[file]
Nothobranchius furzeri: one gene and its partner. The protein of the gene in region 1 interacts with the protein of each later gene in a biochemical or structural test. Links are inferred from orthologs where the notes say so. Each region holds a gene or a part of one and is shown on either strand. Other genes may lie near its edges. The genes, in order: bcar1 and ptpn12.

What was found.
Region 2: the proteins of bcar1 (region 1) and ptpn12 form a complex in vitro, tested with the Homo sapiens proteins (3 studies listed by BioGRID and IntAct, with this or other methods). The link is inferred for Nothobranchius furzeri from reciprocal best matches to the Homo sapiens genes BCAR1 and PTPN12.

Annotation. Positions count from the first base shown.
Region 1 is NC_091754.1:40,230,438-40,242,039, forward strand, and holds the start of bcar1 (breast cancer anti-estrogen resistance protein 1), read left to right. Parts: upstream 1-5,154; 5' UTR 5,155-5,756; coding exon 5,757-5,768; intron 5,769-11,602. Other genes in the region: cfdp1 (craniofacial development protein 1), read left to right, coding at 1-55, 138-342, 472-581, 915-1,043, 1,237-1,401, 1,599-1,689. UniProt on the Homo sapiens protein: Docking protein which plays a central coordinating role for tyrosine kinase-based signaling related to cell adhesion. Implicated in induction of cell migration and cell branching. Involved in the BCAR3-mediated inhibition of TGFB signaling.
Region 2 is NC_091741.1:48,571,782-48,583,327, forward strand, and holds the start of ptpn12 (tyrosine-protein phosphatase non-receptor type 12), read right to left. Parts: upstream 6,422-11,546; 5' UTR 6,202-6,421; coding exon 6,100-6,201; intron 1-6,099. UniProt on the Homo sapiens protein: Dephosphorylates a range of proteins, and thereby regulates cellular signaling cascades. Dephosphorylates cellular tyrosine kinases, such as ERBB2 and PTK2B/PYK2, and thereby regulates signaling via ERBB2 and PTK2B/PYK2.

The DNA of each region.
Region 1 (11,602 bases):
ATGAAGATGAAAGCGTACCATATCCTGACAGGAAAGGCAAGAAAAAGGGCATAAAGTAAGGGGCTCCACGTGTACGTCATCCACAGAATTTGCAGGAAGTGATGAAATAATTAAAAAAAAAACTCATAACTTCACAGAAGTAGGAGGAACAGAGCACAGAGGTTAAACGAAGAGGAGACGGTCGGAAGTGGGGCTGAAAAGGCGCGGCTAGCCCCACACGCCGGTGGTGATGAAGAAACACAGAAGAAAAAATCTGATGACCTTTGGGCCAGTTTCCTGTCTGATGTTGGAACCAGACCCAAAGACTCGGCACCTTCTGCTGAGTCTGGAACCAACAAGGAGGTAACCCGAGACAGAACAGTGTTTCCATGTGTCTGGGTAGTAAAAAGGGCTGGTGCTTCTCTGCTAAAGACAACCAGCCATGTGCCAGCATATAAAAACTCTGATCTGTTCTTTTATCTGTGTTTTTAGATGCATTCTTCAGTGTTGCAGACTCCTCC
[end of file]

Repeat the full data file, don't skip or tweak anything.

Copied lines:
Nothobranchius furzeri: one gene and its partner. The protein of the gene in region 1 interacts with the protein of each later gene in a biochemical or structural test. Links are inferred from orthologs where the notes say so. Each region holds a gene or a part of one and is shown on either strand. Other genes may lie near its edges. The genes, in order: bcar1 and ptpn12.

What was found.
Region 2: the proteins of bcar1 (region 1) and ptpn12 form a complex in vitro, tested with the Homo sapiens proteins (3 studies listed by BioGRID and IntAct, with this or other methods). The link is inferred for Nothobranchius furzeri from reciprocal best matches to the Homo sapiens genes BCAR1 and PTPN12.

Annotation. Positions count from the first base shown.
Region 1 is NC_091754.1:40,230,438-40,242,039, forward strand, and holds the start of bcar1 (breast cancer anti-estrogen resistance protein 1), read left to right. Parts: upstream 1-5,154; 5' UTR 5,155-5,756; coding exon 5,757-5,768; intron 5,769-11,602. Other genes in the region: cfdp1 (craniofacial development protein 1), read left to right, coding at 1-55, 138-342, 472-581, 915-1,043, 1,237-1,401, 1,599-1,689. UniProt on the Homo sapiens protein: Docking protein which plays a central coordinating role for tyrosine kinase-based signaling related to cell adhesion. Implicated in induction of cell migration and cell branching. Involved in the BCAR3-mediated inhibition of TGFB signaling.
Region 2 is NC_091741.1:48,571,782-48,583,327, forward strand, and holds the start of ptpn12 (tyrosine-protein phosphatase non-receptor type 12), read right to left. Parts: upstream 6,422-11,546; 5' UTR 6,202-6,421; coding exon 6,100-6,201; intron 1-6,099. UniProt on the Homo sapiens protein: Dephosphorylates a range of proteins, and thereby regulates cellular signaling cascades. Dephosphorylates cellular tyrosine kinases, such as ERBB2 and PTK2B/PYK2, and thereby regulates signaling via ERBB2 and PTK2B/PYK2.

The DNA of each region.
Region 1 (11,602 bases):
ATGAAGATGAAAGCGTACCATATCCTGACAGGAAAGGCAAGAAAAAGGGCATAAAGTAAGGGGCTCCACGTGTACGTCATCCACAGAATTTGCAGGAAGTGATGAAATAATTAAAAAAAAAACTCATAACTTCACAGAAGTAGGAGGAACAGAGCACAGAGGTTAAACGAAGAGGAGACGGTCGGAAGTGGGGCTGAAAAGGCGCGGCTAGCCCCACACGCCGGTGGTGATGAAGAAACACAGAAGAAAAAATCTGATGACCTTTGGGCCAGTTTCCTGTCTGATGTTGGAACCAGACCCAAAGACTCGGCACCTTCTGCTGAGTCTGGAACCAACAAGGAGGTAACCCGAGACAGAACAGTGTTTCCATGTGTCTGGGTAGTAAAAAGGGCTGGTGCTTCTCTGCTAAAGACAACCAGCCATGTGCCAGCATATAAAAACTCTGATCTGTTCTTTTATCTGTGTTTTTAGATGCATTCTTCAGTGTTGCAGACTCCTCC